Themes and Meanings

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Last Updated on May 6, 2015, by eNotes Editorial. Word Count: 393

“Bypassing Rue Descartes” is a deceptively complex poem. Among its considerations are exile, the mutability of power through time, and guilt. The poem’s journey is in many ways a searching back to reach a personal moment of guilt, an original but personal sin that has resulted in what amounts to a life of punishment and purgation through the condition of exile. That everyone has committed transgressions against life, that everyone is guilty of destruction, is the human condition and not one borne of a strictly religious sensibility. Insofar as everyone is guilty of transgression, everyone lives in a condition of exile.

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“Bypassing Rue Descartes” implicitly asks: For what do we live? It does not ask the question of dogma—how do we live?—but the question of choices, responses, and responsibilities. The poem offers many dichotomies: civilized-barbarian, abstraction-sensuousness, metaphysical-tangible, empire-local, universal-specific, and death-life. It traces the poet’s movement from desiring the universal to understanding it as part of the complex of empire, dogmatic politics, abstraction, and finally the force of death—the same force that has driven him into exile.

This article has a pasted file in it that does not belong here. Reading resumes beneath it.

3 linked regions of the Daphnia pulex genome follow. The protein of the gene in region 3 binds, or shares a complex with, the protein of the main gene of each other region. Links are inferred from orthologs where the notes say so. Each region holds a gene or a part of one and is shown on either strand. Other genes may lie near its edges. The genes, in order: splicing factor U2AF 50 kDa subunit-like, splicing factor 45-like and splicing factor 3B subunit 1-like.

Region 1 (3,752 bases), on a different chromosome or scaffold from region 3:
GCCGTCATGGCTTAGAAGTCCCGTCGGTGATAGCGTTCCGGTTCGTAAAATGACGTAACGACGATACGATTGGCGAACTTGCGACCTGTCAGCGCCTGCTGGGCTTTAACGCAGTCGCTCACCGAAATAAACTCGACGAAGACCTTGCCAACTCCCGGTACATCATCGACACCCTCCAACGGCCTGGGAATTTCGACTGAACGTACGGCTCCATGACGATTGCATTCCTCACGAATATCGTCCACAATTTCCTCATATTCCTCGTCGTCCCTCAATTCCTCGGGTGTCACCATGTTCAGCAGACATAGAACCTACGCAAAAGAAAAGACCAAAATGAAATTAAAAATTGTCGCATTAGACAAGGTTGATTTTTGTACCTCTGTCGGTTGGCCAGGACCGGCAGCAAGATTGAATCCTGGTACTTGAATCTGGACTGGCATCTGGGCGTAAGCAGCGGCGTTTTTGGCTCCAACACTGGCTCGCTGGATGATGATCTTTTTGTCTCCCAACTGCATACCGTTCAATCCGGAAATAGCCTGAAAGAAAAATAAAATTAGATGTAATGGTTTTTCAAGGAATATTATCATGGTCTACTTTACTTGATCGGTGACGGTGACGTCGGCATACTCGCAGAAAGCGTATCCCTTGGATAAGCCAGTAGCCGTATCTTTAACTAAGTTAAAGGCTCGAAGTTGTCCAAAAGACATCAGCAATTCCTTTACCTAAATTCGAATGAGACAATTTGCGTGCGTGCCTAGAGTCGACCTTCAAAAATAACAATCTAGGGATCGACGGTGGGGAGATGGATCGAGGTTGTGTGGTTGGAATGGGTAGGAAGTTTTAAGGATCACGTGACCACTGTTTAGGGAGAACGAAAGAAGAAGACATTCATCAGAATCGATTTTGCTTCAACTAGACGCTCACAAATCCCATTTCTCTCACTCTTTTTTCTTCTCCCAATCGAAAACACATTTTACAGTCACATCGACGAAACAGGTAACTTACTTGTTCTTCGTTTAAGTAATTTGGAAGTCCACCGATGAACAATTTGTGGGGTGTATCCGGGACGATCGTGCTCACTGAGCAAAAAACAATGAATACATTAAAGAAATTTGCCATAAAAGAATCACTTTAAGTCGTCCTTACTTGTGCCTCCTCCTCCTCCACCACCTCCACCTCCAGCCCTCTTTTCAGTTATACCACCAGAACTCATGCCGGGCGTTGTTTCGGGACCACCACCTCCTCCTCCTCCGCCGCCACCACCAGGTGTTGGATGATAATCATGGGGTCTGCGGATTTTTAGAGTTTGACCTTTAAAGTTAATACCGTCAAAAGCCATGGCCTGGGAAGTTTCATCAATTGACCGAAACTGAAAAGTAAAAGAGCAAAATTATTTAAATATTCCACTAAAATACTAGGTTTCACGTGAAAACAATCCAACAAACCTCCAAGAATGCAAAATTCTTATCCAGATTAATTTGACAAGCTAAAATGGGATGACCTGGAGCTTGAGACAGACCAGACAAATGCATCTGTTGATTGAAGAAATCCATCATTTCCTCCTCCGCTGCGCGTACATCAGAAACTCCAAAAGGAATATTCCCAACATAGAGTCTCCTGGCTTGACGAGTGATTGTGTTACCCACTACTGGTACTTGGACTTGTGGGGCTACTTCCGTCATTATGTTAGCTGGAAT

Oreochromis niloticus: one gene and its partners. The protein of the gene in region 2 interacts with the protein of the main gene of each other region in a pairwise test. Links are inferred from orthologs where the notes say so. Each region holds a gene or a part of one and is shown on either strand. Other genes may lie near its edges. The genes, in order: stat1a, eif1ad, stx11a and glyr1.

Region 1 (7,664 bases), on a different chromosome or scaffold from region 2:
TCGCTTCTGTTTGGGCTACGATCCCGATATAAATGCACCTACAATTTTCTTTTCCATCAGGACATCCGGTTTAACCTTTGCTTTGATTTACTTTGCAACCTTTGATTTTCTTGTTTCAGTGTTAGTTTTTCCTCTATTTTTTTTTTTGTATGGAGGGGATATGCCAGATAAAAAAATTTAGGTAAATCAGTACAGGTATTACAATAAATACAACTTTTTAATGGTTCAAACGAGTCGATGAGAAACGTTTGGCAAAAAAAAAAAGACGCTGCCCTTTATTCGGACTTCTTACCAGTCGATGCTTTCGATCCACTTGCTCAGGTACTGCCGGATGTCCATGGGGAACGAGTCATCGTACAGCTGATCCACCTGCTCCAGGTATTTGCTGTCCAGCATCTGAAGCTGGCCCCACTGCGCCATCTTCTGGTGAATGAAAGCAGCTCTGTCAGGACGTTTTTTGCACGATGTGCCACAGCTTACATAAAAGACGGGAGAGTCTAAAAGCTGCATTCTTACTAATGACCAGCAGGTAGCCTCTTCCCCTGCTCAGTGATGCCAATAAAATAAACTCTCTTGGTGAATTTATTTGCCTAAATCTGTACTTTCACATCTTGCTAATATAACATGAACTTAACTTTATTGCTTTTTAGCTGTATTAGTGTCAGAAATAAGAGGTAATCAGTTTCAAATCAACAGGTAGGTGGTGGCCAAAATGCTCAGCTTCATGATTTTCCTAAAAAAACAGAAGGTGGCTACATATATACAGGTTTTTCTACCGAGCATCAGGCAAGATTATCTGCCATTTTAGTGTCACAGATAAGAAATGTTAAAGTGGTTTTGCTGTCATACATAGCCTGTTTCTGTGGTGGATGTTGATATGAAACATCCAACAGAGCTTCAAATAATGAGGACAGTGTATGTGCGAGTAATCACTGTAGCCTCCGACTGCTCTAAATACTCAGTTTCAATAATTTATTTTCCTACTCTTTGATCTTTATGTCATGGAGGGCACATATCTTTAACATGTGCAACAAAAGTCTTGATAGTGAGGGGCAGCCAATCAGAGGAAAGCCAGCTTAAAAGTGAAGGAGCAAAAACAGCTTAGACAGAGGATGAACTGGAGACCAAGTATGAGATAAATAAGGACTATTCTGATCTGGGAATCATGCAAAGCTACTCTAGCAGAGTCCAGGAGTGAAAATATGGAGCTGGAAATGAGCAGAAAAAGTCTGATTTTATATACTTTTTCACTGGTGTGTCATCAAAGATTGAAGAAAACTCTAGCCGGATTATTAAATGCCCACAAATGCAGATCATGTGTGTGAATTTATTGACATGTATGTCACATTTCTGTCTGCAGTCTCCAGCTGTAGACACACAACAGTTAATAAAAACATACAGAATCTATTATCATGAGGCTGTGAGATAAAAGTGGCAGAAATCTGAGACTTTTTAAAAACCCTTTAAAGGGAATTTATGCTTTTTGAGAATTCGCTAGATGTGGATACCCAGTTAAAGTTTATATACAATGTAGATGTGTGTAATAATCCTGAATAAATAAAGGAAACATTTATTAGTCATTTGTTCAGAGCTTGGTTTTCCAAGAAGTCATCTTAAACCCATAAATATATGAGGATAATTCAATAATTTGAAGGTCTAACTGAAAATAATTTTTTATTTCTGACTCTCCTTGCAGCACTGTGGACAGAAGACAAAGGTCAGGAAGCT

The poem insists on life: the sensuous particularity of life as illustrated by the catalogs of the provincial customs and the details of the street market as well as the symbolic value of the water snake as a sign of generative forces. The emphasis on the fully lived moment is found throughout Miosz’s poetry, as exemplified by “Rivers,” “It Was Winter,” “A Poetic State,” “Reading the Japanese Poet Issa (1762-1826),” or the movement of the entire collection of poems Nieobjȩta ziemia (1984), translated as Unattainable Earth (1986).

Miosz’s poetry exemplifies what has become known as the poetry of witness. His work has revolved consistently around the question of history and the individual’s position within history. Poetry, for Miosz, is the witnessing of history. Poetry thus serves as memory; however, poetry is also moral, in that daily it stands before what is real and it must name that reality. “Bypassing Rue Descartes” is not a rejection of history, but an understanding of mutability. To be a witness, one must also be willing to bear responsibility of one’s guilt, which comes at the very moment of the exercise of power. No one can escape the judgment of history, for “just punishment/reaches, sooner or later, the breaker of a taboo.”

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